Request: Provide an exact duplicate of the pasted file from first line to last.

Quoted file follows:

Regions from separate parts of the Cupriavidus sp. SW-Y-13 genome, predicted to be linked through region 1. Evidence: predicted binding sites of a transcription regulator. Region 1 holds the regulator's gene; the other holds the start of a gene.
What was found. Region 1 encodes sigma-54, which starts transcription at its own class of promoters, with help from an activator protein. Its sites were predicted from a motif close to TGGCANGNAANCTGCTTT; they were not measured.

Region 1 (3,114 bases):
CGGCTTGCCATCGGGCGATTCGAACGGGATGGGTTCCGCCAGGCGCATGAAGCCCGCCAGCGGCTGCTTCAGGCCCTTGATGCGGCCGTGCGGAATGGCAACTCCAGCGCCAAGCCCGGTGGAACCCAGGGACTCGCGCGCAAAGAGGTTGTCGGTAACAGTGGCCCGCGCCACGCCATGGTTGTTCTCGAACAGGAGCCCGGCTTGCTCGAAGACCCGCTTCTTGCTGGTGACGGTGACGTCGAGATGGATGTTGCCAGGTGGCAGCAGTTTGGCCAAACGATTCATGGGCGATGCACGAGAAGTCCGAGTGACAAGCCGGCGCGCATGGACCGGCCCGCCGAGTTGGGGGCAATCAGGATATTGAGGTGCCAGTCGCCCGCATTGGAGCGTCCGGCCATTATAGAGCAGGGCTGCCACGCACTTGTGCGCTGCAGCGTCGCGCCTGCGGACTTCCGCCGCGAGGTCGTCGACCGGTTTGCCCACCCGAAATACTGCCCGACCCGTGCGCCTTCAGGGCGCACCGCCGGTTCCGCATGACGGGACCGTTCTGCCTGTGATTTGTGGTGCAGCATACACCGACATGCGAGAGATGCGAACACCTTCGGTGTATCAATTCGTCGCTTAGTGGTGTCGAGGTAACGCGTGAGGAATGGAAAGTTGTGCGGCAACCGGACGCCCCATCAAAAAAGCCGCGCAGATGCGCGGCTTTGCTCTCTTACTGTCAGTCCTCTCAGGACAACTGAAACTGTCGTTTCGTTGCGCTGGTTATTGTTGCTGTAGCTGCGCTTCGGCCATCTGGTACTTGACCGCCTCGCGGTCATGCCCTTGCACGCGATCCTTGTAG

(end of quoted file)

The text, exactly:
Regions from separate parts of the Cupriavidus sp. SW-Y-13 genome, predicted to be linked through region 1. Evidence: predicted binding sites of a transcription regulator. Region 1 holds the regulator's gene; the other holds the start of a gene.
What was found. Region 1 encodes sigma-54, which starts transcription at its own class of promoters, with help from an activator protein. Its sites were predicted from a motif close to TGGCANGNAANCTGCTTT; they were not measured.

Region 1 (3,114 bases):
CGGCTTGCCATCGGGCGATTCGAACGGGATGGGTTCCGCCAGGCGCATGAAGCCCGCCAGCGGCTGCTTCAGGCCCTTGATGCGGCCGTGCGGAATGGCAACTCCAGCGCCAAGCCCGGTGGAACCCAGGGACTCGCGCGCAAAGAGGTTGTCGGTAACAGTGGCCCGCGCCACGCCATGGTTGTTCTCGAACAGGAGCCCGGCTTGCTCGAAGACCCGCTTCTTGCTGGTGACGGTGACGTCGAGATGGATGTTGCCAGGTGGCAGCAGTTTGGCCAAACGATTCATGGGCGATGCACGAGAAGTCCGAGTGACAAGCCGGCGCGCATGGACCGGCCCGCCGAGTTGGGGGCAATCAGGATATTGAGGTGCCAGTCGCCCGCATTGGAGCGTCCGGCCATTATAGAGCAGGGCTGCCACGCACTTGTGCGCTGCAGCGTCGCGCCTGCGGACTTCCGCCGCGAGGTCGTCGACCGGTTTGCCCACCCGAAATACTGCCCGACCCGTGCGCCTTCAGGGCGCACCGCCGGTTCCGCATGACGGGACCGTTCTGCCTGTGATTTGTGGTGCAGCATACACCGACATGCGAGAGATGCGAACACCTTCGGTGTATCAATTCGTCGCTTAGTGGTGTCGAGGTAACGCGTGAGGAATGGAAAGTTGTGCGGCAACCGGACGCCCCATCAAAAAAGCCGCGCAGATGCGCGGCTTTGCTCTCTTACTGTCAGTCCTCTCAGGACAACTGAAACTGTCGTTTCGTTGCGCTGGTTATTGTTGCTGTAGCTGCGCTTCGGCCATCTGGTACTTGACCGCCTCGCGGTCATGCCCTTGCACGCGATCCTTGTAG